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Genetics. 2006 Jun;173(2):589-97. Epub 2006 Mar 17.

Effect of varying epistasis on the evolution of recombination.

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  • 1Integrative Biology, ETH Zürich, Switzerland.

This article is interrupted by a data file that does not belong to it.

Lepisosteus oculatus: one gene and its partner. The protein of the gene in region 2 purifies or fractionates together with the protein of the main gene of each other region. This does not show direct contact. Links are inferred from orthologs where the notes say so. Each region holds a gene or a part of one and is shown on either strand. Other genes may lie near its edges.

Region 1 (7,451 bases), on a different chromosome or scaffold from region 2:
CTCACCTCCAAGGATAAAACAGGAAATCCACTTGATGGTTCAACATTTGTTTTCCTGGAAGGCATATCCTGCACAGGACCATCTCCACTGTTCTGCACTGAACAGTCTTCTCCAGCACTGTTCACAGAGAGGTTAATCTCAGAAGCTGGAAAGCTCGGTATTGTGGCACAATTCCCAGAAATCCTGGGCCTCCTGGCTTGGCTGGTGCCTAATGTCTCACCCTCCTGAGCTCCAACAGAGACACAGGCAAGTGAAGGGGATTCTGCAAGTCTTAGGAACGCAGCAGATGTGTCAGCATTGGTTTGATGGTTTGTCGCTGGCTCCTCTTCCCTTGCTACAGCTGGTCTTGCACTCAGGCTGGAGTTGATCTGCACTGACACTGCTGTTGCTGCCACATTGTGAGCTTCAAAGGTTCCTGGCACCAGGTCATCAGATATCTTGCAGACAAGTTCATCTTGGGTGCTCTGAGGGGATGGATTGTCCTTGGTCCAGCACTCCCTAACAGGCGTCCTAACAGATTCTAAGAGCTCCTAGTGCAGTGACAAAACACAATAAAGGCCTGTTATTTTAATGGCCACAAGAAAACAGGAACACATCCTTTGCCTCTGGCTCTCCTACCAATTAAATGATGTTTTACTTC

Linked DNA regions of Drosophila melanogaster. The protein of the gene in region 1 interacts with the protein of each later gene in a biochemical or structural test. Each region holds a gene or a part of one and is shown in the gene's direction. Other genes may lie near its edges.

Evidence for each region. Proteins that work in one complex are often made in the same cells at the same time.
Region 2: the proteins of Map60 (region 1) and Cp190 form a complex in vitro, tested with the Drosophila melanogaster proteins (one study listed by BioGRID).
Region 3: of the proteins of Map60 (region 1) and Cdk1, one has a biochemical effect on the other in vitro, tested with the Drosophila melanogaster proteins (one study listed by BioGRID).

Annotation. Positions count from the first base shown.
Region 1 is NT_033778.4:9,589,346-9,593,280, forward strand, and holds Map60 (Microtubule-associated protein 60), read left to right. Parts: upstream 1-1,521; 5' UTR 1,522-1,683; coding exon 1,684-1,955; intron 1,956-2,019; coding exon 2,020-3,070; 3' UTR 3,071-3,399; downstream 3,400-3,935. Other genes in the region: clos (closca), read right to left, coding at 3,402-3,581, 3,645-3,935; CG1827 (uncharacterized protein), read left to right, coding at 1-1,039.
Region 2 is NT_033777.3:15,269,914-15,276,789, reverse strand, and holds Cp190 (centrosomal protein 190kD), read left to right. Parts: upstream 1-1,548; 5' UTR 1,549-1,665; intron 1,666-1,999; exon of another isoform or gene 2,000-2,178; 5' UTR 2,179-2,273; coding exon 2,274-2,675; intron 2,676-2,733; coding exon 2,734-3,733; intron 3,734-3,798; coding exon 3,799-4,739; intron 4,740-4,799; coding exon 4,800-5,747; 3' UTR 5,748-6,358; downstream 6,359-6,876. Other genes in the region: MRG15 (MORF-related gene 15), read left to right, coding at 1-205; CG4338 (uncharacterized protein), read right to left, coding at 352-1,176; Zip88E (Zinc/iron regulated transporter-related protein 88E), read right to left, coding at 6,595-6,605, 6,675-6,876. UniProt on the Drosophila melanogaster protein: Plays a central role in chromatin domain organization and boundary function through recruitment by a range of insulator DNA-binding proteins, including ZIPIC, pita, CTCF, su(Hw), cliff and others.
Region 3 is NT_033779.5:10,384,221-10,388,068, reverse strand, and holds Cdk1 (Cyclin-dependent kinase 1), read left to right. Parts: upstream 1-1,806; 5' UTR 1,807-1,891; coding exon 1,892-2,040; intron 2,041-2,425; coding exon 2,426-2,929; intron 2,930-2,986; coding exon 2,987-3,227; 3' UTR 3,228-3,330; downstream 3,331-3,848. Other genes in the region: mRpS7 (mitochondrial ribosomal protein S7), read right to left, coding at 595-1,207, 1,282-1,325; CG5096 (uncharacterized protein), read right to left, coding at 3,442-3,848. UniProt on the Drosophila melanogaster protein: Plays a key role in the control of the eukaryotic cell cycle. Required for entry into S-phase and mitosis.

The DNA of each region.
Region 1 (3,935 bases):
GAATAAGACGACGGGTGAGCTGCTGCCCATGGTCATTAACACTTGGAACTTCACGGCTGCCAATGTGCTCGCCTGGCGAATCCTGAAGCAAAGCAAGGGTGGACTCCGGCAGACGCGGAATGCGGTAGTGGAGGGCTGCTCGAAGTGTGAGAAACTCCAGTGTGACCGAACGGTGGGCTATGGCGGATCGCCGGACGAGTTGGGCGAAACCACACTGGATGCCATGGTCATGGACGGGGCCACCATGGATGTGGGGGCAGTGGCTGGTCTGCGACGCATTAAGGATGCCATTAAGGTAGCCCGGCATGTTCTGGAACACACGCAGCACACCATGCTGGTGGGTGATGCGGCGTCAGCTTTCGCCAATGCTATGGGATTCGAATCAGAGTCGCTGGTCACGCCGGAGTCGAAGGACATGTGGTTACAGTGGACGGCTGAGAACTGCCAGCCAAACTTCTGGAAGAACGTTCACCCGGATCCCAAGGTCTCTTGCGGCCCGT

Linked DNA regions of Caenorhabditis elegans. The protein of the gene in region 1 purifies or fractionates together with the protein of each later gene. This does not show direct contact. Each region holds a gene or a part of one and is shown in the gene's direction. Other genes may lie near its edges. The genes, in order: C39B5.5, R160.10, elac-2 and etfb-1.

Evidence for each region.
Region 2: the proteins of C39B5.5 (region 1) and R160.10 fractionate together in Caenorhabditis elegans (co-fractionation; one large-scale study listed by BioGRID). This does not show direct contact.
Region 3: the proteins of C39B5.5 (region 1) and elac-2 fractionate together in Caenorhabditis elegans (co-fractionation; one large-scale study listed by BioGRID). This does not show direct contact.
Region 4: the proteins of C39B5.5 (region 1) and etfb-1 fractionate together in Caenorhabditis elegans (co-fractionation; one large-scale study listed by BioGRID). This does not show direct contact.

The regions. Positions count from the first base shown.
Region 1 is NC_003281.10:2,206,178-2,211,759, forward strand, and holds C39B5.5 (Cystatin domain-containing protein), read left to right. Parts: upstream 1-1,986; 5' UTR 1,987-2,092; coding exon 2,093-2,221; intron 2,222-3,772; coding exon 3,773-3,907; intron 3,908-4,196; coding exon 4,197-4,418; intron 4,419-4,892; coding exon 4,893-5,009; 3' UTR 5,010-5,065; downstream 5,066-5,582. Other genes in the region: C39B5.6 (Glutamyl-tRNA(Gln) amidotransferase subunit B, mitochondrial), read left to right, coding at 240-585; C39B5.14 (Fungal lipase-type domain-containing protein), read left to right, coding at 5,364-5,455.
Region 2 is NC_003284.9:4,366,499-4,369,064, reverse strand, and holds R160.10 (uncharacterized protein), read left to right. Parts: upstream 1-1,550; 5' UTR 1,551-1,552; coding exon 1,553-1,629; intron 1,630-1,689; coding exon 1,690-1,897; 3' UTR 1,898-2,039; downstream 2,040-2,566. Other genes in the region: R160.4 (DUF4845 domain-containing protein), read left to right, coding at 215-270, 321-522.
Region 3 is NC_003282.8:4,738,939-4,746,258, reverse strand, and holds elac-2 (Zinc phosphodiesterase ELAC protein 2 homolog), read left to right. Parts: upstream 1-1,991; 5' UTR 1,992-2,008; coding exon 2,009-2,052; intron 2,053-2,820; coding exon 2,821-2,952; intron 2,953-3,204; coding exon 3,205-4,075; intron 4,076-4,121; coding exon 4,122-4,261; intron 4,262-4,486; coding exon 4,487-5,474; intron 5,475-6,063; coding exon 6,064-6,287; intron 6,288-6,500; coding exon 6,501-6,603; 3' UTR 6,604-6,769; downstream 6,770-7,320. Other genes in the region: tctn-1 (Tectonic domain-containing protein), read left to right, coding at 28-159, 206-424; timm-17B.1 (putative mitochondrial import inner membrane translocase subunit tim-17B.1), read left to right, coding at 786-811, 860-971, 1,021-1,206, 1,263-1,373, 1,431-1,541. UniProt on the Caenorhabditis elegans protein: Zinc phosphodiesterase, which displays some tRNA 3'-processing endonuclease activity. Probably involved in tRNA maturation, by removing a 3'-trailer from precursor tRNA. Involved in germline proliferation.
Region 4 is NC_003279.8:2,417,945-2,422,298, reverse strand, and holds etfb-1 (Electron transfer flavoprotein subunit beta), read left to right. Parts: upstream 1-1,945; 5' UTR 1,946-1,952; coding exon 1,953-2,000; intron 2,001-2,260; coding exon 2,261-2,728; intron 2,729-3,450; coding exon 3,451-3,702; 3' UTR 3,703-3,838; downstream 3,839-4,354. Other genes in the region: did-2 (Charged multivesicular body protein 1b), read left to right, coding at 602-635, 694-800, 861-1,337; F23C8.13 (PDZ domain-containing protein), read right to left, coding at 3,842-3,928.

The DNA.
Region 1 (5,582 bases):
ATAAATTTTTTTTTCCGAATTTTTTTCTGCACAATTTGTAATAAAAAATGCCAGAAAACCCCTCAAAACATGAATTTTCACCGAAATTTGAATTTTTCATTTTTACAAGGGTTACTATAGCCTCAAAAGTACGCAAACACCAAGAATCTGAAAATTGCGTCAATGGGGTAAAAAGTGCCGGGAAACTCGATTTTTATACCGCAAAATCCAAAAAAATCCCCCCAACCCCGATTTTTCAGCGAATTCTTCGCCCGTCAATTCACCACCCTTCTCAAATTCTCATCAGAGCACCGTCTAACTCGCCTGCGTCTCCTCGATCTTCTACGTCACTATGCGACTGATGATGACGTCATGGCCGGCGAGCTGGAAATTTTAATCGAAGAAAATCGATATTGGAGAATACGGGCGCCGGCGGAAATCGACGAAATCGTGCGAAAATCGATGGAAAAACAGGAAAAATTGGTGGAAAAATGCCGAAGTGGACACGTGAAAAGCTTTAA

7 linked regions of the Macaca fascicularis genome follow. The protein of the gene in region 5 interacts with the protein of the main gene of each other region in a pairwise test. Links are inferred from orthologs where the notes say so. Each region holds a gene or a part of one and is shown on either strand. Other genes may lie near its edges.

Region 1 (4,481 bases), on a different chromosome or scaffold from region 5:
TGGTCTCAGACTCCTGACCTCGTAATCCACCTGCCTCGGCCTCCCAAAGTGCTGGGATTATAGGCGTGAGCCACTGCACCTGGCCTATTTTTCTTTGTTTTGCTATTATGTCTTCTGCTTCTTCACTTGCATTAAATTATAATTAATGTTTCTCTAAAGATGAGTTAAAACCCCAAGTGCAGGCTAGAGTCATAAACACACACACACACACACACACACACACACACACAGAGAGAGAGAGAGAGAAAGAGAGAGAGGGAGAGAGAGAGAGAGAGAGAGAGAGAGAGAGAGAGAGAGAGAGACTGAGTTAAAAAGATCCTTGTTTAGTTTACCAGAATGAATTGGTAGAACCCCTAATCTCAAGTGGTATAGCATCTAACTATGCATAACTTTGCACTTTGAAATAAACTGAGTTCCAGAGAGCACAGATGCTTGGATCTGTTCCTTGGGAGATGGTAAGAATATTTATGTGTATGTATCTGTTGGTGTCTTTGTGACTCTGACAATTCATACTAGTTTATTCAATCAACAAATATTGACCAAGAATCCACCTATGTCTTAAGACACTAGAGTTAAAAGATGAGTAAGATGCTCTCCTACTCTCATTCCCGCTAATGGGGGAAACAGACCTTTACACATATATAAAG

Whether recombination decelerates or accelerates a population's response to selection depends, at least in part, on how fitness-determining loci interact. Realistically, all genomes likely contain fitness interactions both with positive and with negative epistasis. Therefore, it is crucial to determine the conditions under which the potential beneficial effects of recombination with negative epistasis prevail over the detrimental effects of recombination with positive epistasis. Here, we examine the simultaneous effects of diverse epistatic interactions with different strengths and signs in a simplified model system with independent pairs of interacting loci and selection acting only on the haploid phase. We find that the average form of epistasis does not predict the average amount of linkage disequilibrium generated or the impact on a recombination modifier when compared to results using the entire distribution of epistatic effects and associated single-mutant effects. Moreover, we show that epistatic interactions of a given strength can produce very different effects, having the greatest impact when selection is weak. In summary, we observe that the evolution of recombination at mutation-selection balance might be driven by a small number of interactions with weak selection rather than by the average epistasis of all interactions. We illustrate this effect with an analysis of published data of Saccharomyces cerevisiae. Thus to draw conclusions on the evolution of recombination from experimental data, it is necessary to consider the distribution of epistatic interactions together with the associated selection coefficients.

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